Many times they are able to resolve their clients' claims out of court.

"A large percentage of our docket is privately settled," noted Orthwein.

Medina Orthwein LLP is a plaintiff-side employment and civil rights law firm. It is one of just a handful of queer-owned law firms in the country. Its founding attorneys have won praise and ruffled feathers over the years.


In 2018, Orthwein was honored by San Francisco Pride with its Heritage of Pride - Pride Freedom Award for their legal work, which included launching the detention project at the Transgender Law Center. That same year the San Francisco Business Times named Medina one of its OUTstanding Voices.

Last year, Orthwein and Medina were criticized by fellow board members of the local LGBTQ bar association for their "pervasive personal attacks" in emails the two had sent to individuals and the full board, leading to as many as seven to resign or opt not to seek re-election to their seats.

Orthwein and Medina are no longer on the board of the Bay Area Lawyers for Individual Freedom. They did not provide comment about the BALIF board issues for this article, though Orthwein did say they remain involved with the organization.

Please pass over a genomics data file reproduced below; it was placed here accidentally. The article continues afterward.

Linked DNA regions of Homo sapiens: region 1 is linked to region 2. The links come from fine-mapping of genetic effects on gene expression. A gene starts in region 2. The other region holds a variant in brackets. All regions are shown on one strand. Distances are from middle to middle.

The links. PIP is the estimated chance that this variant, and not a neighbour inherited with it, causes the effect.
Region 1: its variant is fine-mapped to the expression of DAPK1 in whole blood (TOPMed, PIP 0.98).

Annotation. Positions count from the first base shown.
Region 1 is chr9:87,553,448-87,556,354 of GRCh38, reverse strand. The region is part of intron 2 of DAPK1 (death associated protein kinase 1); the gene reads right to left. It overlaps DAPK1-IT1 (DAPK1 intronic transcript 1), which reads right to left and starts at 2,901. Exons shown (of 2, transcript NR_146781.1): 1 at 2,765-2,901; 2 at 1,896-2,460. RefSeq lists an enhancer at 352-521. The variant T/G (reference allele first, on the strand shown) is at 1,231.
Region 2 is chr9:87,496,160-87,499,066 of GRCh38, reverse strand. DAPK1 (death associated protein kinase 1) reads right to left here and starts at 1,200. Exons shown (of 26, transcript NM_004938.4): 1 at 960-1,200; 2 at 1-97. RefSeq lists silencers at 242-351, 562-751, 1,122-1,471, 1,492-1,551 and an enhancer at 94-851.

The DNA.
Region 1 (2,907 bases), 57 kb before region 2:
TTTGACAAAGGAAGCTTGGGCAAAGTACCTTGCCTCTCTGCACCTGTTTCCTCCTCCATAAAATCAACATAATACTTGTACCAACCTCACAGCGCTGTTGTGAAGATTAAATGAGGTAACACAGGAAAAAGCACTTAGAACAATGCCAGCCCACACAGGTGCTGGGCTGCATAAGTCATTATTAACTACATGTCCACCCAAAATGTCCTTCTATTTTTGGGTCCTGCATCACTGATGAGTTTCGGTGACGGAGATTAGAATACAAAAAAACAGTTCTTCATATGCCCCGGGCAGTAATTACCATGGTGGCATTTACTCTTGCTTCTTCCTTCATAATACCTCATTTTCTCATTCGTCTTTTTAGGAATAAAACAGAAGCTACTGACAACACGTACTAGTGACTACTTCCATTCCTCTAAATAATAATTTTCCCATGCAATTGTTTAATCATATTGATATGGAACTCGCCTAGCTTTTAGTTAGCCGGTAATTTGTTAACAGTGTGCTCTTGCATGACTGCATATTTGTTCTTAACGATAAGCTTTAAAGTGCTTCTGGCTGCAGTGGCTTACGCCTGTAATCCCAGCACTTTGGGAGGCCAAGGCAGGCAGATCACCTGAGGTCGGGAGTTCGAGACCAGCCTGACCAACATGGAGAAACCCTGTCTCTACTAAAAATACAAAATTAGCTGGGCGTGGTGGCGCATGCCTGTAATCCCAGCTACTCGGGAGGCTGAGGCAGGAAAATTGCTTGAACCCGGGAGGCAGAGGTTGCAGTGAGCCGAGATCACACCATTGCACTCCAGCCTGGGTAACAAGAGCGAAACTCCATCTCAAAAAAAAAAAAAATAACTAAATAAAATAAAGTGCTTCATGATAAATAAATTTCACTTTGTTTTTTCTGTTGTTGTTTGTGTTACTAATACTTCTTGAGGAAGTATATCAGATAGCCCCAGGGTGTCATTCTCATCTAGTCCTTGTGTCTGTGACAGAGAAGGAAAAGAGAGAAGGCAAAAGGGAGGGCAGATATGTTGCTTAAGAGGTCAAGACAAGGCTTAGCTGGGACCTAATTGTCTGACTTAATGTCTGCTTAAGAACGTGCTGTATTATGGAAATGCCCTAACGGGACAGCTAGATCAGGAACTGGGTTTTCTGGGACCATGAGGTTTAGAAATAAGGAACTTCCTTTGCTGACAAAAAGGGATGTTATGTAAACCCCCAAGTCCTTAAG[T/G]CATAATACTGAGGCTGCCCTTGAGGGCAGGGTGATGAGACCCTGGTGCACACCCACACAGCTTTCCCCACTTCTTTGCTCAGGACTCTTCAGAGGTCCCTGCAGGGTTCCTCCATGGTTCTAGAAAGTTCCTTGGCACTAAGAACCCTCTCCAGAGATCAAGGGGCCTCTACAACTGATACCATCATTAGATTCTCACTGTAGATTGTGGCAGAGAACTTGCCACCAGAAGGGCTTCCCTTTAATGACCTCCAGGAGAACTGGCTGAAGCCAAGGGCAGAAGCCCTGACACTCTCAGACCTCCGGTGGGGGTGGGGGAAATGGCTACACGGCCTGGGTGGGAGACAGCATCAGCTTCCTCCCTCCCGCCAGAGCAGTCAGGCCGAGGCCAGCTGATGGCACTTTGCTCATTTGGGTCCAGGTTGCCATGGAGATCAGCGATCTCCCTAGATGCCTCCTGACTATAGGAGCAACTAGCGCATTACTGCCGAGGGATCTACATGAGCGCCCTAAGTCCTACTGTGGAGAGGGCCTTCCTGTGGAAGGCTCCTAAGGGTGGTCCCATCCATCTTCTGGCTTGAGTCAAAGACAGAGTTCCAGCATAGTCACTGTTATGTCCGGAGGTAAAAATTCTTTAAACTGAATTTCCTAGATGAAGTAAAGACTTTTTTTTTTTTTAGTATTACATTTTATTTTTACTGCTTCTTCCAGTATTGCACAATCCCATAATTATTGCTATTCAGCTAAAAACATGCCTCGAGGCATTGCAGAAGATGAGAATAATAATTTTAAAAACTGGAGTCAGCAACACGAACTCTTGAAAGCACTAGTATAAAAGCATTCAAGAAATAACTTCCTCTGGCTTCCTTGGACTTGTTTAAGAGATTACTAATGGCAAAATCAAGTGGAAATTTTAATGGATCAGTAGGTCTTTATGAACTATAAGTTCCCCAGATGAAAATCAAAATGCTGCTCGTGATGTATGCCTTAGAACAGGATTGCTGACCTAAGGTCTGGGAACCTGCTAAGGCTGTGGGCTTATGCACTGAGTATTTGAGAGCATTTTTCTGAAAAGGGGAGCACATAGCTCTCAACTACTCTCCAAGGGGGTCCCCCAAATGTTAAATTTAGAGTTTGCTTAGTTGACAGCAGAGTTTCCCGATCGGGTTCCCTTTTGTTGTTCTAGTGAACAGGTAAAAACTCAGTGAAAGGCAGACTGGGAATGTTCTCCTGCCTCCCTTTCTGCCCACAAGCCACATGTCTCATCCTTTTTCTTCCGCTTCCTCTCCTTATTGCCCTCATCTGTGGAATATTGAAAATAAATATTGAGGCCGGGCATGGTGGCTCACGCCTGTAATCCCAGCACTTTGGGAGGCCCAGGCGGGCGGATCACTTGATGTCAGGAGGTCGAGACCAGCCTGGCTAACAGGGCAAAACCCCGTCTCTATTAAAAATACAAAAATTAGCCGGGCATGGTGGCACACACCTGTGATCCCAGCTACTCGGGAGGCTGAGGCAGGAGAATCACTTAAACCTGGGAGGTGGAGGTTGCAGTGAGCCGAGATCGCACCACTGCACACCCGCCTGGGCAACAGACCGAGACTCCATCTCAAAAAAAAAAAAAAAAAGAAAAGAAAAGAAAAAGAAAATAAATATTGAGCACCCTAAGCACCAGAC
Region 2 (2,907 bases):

Medina, 41, currently co-chairs the National Center for Lesbian Rights' board, and earned her law degree from the Yale Law School. The queer Chicana attorney lives in Oakland.

In addition to being an attorney, having graduated from Golden Gate University School of Law, Orthwein, 46, earned a Ph.D. in clinical psychology from Palo Alto University and worked as a forensic psychologist at a state prison. A queer trans-identified nonbinary person, they live in Alameda and often provide pro bono forensic assessments for LGBTQ people, particularly trans individuals, who have parole board hearings.

Having gotten to know one another through local bar associations and working on cases together, they decided to open their own law firm following the 2016 election.

"We had similar views with respect to what justice work looks like and anti-racism work looks like," said Medina.

Hubbard, 35, also graduated from Yale Law School and first met Medina while working as a summer associate at the firm where she was working. A gay man, he lives in San Francisco and maintains his membership in the Massachusetts Bar, giving Medina Orthwein LLP a bicoastal litigation presence.

"As soon as they started the firm, we had been in discussion on how it would make sense for me to come join them," said Hubbard. "It was really a privilege and a pleasure for me to do that because of the focus of the work the firm does."

Got a tip on LGBT business news? Call Matthew S. Bajko at (415) 829-8836 or e-mail m.bajko@ebar.com